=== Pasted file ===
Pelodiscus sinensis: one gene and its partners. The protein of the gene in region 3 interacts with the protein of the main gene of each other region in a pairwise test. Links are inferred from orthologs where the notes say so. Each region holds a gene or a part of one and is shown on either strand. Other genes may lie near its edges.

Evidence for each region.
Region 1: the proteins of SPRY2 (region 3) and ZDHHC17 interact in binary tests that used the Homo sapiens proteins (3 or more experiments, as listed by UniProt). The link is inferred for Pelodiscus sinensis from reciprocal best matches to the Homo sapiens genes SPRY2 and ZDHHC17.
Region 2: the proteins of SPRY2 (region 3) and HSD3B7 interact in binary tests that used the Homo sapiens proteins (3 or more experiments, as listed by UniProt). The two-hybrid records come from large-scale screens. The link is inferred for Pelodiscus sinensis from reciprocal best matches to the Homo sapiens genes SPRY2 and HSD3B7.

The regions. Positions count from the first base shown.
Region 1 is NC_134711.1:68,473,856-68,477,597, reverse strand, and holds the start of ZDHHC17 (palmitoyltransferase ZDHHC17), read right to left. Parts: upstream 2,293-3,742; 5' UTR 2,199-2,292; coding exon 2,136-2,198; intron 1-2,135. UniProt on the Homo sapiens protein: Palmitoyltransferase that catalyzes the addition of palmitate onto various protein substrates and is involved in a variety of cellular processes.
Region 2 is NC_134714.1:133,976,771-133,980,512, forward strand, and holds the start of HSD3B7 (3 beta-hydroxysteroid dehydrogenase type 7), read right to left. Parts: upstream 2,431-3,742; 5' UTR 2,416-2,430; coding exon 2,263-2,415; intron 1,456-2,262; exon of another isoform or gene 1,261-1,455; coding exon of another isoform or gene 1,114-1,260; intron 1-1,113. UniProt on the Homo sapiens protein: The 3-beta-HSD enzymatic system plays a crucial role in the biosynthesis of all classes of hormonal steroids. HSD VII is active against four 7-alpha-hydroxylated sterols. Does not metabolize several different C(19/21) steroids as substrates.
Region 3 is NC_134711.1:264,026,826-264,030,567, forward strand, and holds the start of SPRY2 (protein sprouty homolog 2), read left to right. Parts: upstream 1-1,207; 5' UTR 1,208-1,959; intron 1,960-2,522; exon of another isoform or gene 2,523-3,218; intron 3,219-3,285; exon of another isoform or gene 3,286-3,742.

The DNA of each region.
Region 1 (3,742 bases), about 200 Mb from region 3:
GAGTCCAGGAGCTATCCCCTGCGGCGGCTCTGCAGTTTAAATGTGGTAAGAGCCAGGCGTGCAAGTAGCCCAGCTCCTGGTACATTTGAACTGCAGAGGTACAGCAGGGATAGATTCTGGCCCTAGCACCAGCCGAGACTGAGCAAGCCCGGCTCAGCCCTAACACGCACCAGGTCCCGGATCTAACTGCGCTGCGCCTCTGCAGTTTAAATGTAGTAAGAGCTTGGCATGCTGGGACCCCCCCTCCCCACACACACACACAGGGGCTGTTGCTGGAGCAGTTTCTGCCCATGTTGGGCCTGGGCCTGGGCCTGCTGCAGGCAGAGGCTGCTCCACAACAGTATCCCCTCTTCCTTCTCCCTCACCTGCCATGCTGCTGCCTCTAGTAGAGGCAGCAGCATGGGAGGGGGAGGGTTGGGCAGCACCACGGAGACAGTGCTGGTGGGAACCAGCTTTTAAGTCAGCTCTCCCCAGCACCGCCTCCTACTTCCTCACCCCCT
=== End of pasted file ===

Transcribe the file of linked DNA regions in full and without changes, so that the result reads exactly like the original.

Pelodiscus sinensis: one gene and its partners. The protein of the gene in region 3 interacts with the protein of the main gene of each other region in a pairwise test. Links are inferred from orthologs where the notes say so. Each region holds a gene or a part of one and is shown on either strand. Other genes may lie near its edges.

Evidence for each region.
Region 1: the proteins of SPRY2 (region 3) and ZDHHC17 interact in binary tests that used the Homo sapiens proteins (3 or more experiments, as listed by UniProt). The link is inferred for Pelodiscus sinensis from reciprocal best matches to the Homo sapiens genes SPRY2 and ZDHHC17.
Region 2: the proteins of SPRY2 (region 3) and HSD3B7 interact in binary tests that used the Homo sapiens proteins (3 or more experiments, as listed by UniProt). The two-hybrid records come from large-scale screens. The link is inferred for Pelodiscus sinensis from reciprocal best matches to the Homo sapiens genes SPRY2 and HSD3B7.

The regions. Positions count from the first base shown.
Region 1 is NC_134711.1:68,473,856-68,477,597, reverse strand, and holds the start of ZDHHC17 (palmitoyltransferase ZDHHC17), read right to left. Parts: upstream 2,293-3,742; 5' UTR 2,199-2,292; coding exon 2,136-2,198; intron 1-2,135. UniProt on the Homo sapiens protein: Palmitoyltransferase that catalyzes the addition of palmitate onto various protein substrates and is involved in a variety of cellular processes.
Region 2 is NC_134714.1:133,976,771-133,980,512, forward strand, and holds the start of HSD3B7 (3 beta-hydroxysteroid dehydrogenase type 7), read right to left. Parts: upstream 2,431-3,742; 5' UTR 2,416-2,430; coding exon 2,263-2,415; intron 1,456-2,262; exon of another isoform or gene 1,261-1,455; coding exon of another isoform or gene 1,114-1,260; intron 1-1,113. UniProt on the Homo sapiens protein: The 3-beta-HSD enzymatic system plays a crucial role in the biosynthesis of all classes of hormonal steroids. HSD VII is active against four 7-alpha-hydroxylated sterols. Does not metabolize several different C(19/21) steroids as substrates.
Region 3 is NC_134711.1:264,026,826-264,030,567, forward strand, and holds the start of SPRY2 (protein sprouty homolog 2), read left to right. Parts: upstream 1-1,207; 5' UTR 1,208-1,959; intron 1,960-2,522; exon of another isoform or gene 2,523-3,218; intron 3,219-3,285; exon of another isoform or gene 3,286-3,742.

The DNA of each region.
Region 1 (3,742 bases), about 200 Mb from region 3:
GAGTCCAGGAGCTATCCCCTGCGGCGGCTCTGCAGTTTAAATGTGGTAAGAGCCAGGCGTGCAAGTAGCCCAGCTCCTGGTACATTTGAACTGCAGAGGTACAGCAGGGATAGATTCTGGCCCTAGCACCAGCCGAGACTGAGCAAGCCCGGCTCAGCCCTAACACGCACCAGGTCCCGGATCTAACTGCGCTGCGCCTCTGCAGTTTAAATGTAGTAAGAGCTTGGCATGCTGGGACCCCCCCTCCCCACACACACACACAGGGGCTGTTGCTGGAGCAGTTTCTGCCCATGTTGGGCCTGGGCCTGGGCCTGCTGCAGGCAGAGGCTGCTCCACAACAGTATCCCCTCTTCCTTCTCCCTCACCTGCCATGCTGCTGCCTCTAGTAGAGGCAGCAGCATGGGAGGGGGAGGGTTGGGCAGCACCACGGAGACAGTGCTGGTGGGAACCAGCTTTTAAGTCAGCTCTCCCCAGCACCGCCTCCTACTTCCTCACCCCCT